Jennifer Aniston nails the big problem with the Friends reunion

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Kayleigh Dray

The one thing that almost all strangers have in common is that they love Friends. In fact, we’re willing to bet that you could ask any person on your morning commute for their favourite quote from the show, and they’d happily tell you.

Because, let’s face, it we’re all pretty much word-perfect on every single episode by this point in our lives. And, while we’re happy to just keep watching re-runs until the end of time, we’re more than ready for Jennifer Aniston, Lisa Kudrow, Courteney Cox, David Schwimmer, Matt le Blanc and Matthew Perry to reprise their iconic roles and bring the Central Perk gang back into our lives.

Unfortunately for us, however, the gang don’t feel quite the same.

Aniston – who, of course, played Rachel Green in the show – has insisted that the show just wouldn’t work in 2017.

Could she BE any more wrong?

Well, before we get too irate, it’s worth considering Aniston’s point: the 48-year-old has claimed that modern technology means Friends just wouldn’t make any sense in today’s world.

Would Friends work today? Jennifer Aniston says no

Would Friends work today? Jennifer Aniston says no

Speaking to Arianna Huffington on her Thrive Global Podcast, Aniston said: “We were jokingly saying that if Friends was created today you would have a coffee shop full of people that were just staring into iPhones.

“There would be no actual episodes or conversations.”

Aniston failed to acknowledge the fact that six people hanging out consistently in a coffee shop, as the gang did in Friends, was every bit as unrealistic: didn’t those guys have jobs to go to? But hey, whatever.

She isn’t the only member of the Friends gang to wrinkle up her nose at the idea of a plausible reunion: a few months ago, Lisa Kudrow (aka Phoebe Buffay) said that the show wouldn’t work with “boring middle-aged people”.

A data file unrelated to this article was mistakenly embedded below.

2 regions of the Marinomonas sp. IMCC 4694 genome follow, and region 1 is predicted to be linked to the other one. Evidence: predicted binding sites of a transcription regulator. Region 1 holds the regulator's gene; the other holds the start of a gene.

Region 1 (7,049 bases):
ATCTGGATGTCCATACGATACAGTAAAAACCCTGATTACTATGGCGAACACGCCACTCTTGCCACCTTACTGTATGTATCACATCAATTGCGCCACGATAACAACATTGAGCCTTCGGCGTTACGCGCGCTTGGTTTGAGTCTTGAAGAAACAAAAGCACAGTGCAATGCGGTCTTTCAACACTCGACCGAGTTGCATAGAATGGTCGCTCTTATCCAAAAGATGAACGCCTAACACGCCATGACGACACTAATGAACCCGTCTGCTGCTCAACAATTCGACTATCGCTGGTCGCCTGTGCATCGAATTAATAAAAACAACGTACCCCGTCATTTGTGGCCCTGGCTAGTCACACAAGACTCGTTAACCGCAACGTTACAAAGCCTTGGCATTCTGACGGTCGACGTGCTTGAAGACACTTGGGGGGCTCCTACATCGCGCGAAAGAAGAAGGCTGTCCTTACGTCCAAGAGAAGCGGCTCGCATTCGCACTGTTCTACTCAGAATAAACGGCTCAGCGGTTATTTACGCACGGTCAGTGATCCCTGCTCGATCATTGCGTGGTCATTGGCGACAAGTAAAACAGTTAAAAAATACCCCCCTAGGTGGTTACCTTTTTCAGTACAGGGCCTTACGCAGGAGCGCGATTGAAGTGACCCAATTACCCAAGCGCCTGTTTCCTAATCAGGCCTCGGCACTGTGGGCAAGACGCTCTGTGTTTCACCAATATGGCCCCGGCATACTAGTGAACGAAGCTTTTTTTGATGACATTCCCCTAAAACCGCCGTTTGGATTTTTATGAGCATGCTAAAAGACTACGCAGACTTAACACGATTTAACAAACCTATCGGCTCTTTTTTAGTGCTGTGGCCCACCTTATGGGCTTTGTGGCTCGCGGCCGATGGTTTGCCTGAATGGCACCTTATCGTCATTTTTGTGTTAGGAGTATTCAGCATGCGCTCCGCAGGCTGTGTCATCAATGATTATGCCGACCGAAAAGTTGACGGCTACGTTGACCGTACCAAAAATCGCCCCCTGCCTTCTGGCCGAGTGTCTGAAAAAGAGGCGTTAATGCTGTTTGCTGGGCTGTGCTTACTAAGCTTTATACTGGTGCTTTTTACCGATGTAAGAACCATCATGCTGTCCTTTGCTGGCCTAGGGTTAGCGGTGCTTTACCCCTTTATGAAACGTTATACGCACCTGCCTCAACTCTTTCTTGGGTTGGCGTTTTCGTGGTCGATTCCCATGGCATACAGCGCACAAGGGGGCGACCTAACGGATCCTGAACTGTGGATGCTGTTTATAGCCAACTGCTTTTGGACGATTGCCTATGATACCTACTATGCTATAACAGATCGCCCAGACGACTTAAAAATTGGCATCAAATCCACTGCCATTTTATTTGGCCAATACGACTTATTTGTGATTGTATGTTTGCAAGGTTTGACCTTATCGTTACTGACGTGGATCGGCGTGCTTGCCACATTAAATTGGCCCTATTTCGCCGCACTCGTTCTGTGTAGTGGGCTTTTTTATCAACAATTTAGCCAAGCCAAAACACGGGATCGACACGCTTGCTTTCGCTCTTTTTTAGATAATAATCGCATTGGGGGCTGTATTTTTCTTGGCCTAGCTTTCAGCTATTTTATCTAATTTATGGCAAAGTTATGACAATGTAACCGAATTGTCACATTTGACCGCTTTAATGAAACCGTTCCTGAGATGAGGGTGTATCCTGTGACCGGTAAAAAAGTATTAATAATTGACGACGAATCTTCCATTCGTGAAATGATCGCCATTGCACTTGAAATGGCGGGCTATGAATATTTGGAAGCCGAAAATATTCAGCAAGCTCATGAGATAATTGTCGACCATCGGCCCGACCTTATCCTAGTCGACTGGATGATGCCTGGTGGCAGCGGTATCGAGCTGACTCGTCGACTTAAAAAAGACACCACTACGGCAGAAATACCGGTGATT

What do we have to do to get the gang back together?

What do we have to do to get the gang back together?

“Think about it,” said Kudrow. “The thing we liked best about the show was that they were 20-somethings and they were their own family.

“Now, they all have families, so what are we going to watch?”

She added firmly: “I wouldn’t want to watch me.”

Perhaps Kudrow and Aniston are right and it’s best to finally let Friends go, safe in the knowledge that – wherever they are now – they’re happy, content with their lives, and occasionally dropping in on one another for coffee (when they’re not, y’know, staring into the digital abyss).

Then again… well, we want more episodes. And we kind of love the idea of watching Joey try to get to grips with all the intricacies of the iPhone 7. Anyone else?

Images: Rex Features



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Kayleigh Dray

Kayleigh Dray is editor of, where she chases after rogue apostrophes and specialises in films, comic books, feminism and television. On a weekend, you can usually find her drinking copious amounts of tea and playing boardgames with her friends. 

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